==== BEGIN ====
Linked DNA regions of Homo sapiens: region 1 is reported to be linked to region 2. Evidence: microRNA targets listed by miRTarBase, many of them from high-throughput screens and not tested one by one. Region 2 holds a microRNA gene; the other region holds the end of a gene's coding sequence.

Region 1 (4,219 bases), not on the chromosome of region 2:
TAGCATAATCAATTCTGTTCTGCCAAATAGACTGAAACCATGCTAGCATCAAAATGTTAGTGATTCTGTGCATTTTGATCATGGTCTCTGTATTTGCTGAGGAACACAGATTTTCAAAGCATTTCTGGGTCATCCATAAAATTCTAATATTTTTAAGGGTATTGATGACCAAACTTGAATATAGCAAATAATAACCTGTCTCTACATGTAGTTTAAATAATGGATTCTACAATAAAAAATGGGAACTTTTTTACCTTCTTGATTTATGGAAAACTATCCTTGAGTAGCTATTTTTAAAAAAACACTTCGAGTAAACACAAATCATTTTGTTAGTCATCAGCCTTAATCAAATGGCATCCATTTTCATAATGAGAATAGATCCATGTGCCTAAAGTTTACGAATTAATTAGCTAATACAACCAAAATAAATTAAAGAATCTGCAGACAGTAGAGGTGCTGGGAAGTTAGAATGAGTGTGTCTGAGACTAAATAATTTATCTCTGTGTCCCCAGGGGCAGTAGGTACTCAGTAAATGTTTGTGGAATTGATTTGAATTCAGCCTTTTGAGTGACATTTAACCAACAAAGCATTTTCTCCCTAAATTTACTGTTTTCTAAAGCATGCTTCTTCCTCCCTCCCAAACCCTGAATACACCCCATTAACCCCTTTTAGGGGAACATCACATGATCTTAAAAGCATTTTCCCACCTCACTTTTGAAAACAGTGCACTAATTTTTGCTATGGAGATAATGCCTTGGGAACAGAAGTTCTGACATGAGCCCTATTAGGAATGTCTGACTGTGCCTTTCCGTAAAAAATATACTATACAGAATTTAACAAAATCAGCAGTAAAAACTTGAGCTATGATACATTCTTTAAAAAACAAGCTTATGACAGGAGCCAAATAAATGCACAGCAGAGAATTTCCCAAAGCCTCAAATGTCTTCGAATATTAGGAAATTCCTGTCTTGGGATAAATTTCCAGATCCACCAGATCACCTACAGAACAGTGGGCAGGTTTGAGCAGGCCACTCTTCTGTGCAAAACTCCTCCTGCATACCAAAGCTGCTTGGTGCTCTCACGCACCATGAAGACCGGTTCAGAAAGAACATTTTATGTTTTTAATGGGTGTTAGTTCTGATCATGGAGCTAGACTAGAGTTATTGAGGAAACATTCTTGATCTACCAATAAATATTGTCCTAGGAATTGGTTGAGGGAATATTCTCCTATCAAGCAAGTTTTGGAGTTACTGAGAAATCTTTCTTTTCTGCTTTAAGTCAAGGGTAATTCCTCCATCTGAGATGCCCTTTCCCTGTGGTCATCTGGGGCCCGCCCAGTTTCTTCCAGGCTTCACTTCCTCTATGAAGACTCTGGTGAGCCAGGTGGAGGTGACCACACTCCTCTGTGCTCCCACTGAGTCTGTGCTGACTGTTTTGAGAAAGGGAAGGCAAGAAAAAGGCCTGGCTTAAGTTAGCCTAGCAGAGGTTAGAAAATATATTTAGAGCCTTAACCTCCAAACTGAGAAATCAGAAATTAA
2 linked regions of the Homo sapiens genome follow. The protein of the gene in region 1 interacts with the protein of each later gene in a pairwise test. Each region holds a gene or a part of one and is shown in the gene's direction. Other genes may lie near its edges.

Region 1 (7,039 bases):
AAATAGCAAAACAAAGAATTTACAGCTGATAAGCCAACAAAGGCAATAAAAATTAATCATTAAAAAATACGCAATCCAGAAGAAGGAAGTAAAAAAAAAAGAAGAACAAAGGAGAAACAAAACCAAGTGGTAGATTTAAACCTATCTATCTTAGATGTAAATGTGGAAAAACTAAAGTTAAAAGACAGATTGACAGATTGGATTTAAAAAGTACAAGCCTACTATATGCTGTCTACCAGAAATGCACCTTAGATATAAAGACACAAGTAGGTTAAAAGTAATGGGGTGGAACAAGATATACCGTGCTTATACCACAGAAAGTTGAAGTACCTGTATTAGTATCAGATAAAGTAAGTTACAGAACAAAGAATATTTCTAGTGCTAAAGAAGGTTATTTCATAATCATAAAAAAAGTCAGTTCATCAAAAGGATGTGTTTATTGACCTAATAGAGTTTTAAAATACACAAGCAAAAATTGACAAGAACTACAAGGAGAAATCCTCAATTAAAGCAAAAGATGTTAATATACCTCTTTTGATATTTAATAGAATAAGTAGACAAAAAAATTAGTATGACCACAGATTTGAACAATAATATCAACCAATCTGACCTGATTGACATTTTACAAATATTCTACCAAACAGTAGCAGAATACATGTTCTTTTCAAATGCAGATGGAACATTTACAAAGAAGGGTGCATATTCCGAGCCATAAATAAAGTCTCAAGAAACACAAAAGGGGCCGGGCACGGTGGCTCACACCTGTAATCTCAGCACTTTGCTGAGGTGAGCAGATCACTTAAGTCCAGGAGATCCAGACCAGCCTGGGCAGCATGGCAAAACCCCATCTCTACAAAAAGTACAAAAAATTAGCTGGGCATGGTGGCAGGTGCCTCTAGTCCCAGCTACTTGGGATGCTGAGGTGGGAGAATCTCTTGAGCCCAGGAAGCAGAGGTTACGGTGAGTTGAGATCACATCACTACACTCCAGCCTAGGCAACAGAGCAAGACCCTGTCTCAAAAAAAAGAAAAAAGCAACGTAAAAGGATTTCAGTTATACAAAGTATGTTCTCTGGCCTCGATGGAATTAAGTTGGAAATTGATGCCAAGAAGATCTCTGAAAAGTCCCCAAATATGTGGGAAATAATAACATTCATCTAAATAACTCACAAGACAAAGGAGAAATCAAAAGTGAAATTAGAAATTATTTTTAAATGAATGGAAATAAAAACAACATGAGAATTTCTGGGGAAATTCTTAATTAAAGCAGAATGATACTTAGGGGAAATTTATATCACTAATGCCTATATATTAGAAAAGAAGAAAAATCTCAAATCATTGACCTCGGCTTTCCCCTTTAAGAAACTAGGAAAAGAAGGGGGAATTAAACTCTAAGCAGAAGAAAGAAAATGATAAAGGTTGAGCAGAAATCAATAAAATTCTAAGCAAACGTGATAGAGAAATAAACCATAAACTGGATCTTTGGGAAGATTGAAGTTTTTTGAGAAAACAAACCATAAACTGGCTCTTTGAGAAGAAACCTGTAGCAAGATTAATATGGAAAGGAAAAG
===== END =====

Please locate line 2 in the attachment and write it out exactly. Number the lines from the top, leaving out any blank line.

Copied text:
Region 1 (4,219 bases), not on the chromosome of region 2: